Saturday morning, I loaded up my bag with all of my belongings and food. It was considerably heavier now with all of the food in it. The problem with this trek was that it was one way so I had to carry all my belongings with me as I wasn’t coming back through Nelson. My pack at this point topped 40 lbs. I caught the bus from the visitor’s center and arrived at the start of the track at about 12:30. My first day consisted of a 17 km walk to the Perry Saddle Hut which was 2500 ft above my starting point. I was the only one at the start of the walk. According to the booking system, I would be sharing the hut with four other people that night. I began the walk which wound its way uphill through thick beech forest. The only wildlife I saw on that day consisted of a bird that looked like a pigeon that had been stretched and increased to twice the normal size. Halfway through the hike my back and neck began to hurt. My pack is a hybrid bag not truly designed for backpacking. It’s more of a duffle bag with a waist belt. It was also probably overweighted. Four and a half hours later I arrived at the hut with an aching back and neck. I was surprised to find the hut empty as it was getting dark. Upon inspection of the hut, I found that there were gas stoves and the plenty of pots and pans. Too late for me though. I lit a fire in the wood stove and lit some candles that someone had left. I then proceeded to eat a supper of salami and pepper cheese. Just as I finished eating, the people I was expecting arrived. They consisted of three men and a boy of about 11 or so. They were from an area near Christchurch and were farmers (one was actually an irrigation engineer from Zimbabwe that came to New Zealand after the white farmers were driven from their land). They were doing the trek one way and another group of them was doing the trek from the other end so that they would have transportation at both ends. They were staying at the same huts that I was on the trek so I would be seeing a lot of them over the next four days. Before going to bed, I spent a while staring at the night sky which had to be one of the most brilliant that I had ever seen.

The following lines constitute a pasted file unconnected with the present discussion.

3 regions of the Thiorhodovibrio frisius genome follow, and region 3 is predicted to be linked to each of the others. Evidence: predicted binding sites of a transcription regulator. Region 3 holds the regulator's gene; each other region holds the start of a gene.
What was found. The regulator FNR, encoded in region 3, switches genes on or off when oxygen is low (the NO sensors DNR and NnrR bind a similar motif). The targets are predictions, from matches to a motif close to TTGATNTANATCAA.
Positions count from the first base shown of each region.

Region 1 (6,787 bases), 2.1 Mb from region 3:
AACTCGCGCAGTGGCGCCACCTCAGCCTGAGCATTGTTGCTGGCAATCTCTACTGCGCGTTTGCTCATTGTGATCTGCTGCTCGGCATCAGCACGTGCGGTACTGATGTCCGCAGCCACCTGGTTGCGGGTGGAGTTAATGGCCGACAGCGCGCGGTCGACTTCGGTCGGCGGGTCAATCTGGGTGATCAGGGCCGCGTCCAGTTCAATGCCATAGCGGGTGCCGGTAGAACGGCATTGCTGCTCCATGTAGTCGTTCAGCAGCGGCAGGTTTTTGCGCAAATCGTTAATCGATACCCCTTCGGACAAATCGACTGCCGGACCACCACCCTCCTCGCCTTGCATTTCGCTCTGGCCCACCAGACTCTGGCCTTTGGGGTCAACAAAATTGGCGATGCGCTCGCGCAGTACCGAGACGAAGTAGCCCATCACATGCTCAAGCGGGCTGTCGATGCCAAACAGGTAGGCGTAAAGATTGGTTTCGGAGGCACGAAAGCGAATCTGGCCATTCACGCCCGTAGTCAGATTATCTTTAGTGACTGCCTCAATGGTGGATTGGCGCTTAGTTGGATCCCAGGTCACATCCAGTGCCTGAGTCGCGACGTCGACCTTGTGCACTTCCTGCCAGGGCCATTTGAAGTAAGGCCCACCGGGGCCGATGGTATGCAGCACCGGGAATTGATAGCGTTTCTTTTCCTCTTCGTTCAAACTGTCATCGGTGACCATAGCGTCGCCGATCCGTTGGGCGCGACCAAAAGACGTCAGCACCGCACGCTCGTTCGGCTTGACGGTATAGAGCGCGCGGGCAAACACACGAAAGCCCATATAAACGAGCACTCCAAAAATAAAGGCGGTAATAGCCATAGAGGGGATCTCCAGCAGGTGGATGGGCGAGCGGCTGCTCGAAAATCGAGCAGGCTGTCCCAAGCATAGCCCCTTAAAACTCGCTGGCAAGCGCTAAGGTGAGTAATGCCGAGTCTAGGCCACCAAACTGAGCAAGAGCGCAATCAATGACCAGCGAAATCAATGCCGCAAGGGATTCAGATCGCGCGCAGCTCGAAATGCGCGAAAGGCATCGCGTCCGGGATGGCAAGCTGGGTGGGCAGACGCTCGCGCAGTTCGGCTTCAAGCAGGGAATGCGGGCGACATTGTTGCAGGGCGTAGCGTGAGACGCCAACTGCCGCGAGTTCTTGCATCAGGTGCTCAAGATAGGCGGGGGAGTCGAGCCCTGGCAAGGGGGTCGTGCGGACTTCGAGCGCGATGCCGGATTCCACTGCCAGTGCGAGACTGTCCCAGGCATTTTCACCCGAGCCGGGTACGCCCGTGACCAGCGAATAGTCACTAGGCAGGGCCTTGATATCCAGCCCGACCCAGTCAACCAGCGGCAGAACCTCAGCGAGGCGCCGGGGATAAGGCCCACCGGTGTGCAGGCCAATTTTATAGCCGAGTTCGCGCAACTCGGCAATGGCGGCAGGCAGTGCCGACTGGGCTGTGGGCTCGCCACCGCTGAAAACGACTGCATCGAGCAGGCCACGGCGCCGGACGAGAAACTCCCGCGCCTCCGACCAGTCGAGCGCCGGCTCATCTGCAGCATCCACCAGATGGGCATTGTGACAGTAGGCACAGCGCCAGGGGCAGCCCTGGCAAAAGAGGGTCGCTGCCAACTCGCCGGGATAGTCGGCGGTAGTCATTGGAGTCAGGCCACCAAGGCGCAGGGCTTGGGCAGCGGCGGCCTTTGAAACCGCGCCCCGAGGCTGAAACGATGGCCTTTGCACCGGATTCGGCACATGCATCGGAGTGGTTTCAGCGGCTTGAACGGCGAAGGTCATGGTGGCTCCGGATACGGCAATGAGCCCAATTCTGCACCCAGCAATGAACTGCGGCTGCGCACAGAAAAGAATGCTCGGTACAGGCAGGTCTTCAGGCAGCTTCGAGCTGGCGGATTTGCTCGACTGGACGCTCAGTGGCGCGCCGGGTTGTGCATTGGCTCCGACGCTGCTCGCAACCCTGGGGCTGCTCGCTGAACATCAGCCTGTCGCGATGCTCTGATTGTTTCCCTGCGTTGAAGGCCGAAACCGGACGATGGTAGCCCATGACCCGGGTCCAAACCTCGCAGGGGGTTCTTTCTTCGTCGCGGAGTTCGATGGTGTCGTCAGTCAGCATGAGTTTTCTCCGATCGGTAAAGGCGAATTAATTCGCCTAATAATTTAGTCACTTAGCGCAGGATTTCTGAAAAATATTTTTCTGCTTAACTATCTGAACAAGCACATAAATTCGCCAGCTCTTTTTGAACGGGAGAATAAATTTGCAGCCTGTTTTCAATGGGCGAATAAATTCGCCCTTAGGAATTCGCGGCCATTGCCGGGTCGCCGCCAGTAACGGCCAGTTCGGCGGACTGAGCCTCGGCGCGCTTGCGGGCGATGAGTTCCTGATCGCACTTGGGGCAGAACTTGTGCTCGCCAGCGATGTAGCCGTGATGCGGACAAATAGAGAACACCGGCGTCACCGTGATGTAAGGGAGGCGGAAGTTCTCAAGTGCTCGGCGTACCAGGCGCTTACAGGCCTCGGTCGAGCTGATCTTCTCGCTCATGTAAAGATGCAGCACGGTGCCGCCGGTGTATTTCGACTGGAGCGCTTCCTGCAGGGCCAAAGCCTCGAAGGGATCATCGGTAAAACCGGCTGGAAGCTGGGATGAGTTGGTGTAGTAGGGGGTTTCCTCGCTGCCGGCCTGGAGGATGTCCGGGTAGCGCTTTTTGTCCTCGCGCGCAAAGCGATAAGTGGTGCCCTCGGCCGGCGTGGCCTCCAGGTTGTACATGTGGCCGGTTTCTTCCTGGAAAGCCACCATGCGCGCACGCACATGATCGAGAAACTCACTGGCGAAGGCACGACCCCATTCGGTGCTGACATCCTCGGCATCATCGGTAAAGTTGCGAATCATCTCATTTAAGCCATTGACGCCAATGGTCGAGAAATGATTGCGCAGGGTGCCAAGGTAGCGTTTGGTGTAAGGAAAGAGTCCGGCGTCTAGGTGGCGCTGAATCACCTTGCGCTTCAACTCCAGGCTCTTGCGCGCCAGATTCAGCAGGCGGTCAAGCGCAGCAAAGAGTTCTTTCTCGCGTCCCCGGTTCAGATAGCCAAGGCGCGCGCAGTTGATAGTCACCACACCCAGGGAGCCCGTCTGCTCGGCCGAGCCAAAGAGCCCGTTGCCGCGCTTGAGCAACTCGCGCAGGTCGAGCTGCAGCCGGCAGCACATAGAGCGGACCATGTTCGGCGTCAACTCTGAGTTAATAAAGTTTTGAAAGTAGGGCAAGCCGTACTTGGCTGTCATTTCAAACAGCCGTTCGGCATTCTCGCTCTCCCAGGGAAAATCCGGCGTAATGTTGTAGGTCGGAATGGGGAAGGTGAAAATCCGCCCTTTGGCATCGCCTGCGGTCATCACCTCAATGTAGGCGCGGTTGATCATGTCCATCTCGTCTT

The next day, I ate a breakfast of dried nuts, fruits, and power bars. I then began the 27 km hike to my next stop of the night called the McKay Hut. I left at about 8:00 am. The hike today went through an area called Gouland Downs. In keeping with Lord of the Rings references, the landscape most resembled the kingdom of Rohan. It was a subalpine plateau of grasses and shrubs. There were also steep drop offs through which a river was flowing. I stopped at the Saxon Hut to have lunch which consisted of a chocalate bar and some more power bars. My bag was still giving me trouble, but as it was getting lighter I managed. At the hut that night, there were eight people staying as the two groups going in opposite directions met up here.I again ate a supper of salami and cheese. The other group set about cooking up noodles, vegetables, and tea. They kept offering me food as I think they felt sorry for me. I assured them I was fine, but did accept a bag of instant potatoes from a lady in the group going in the opposite direction.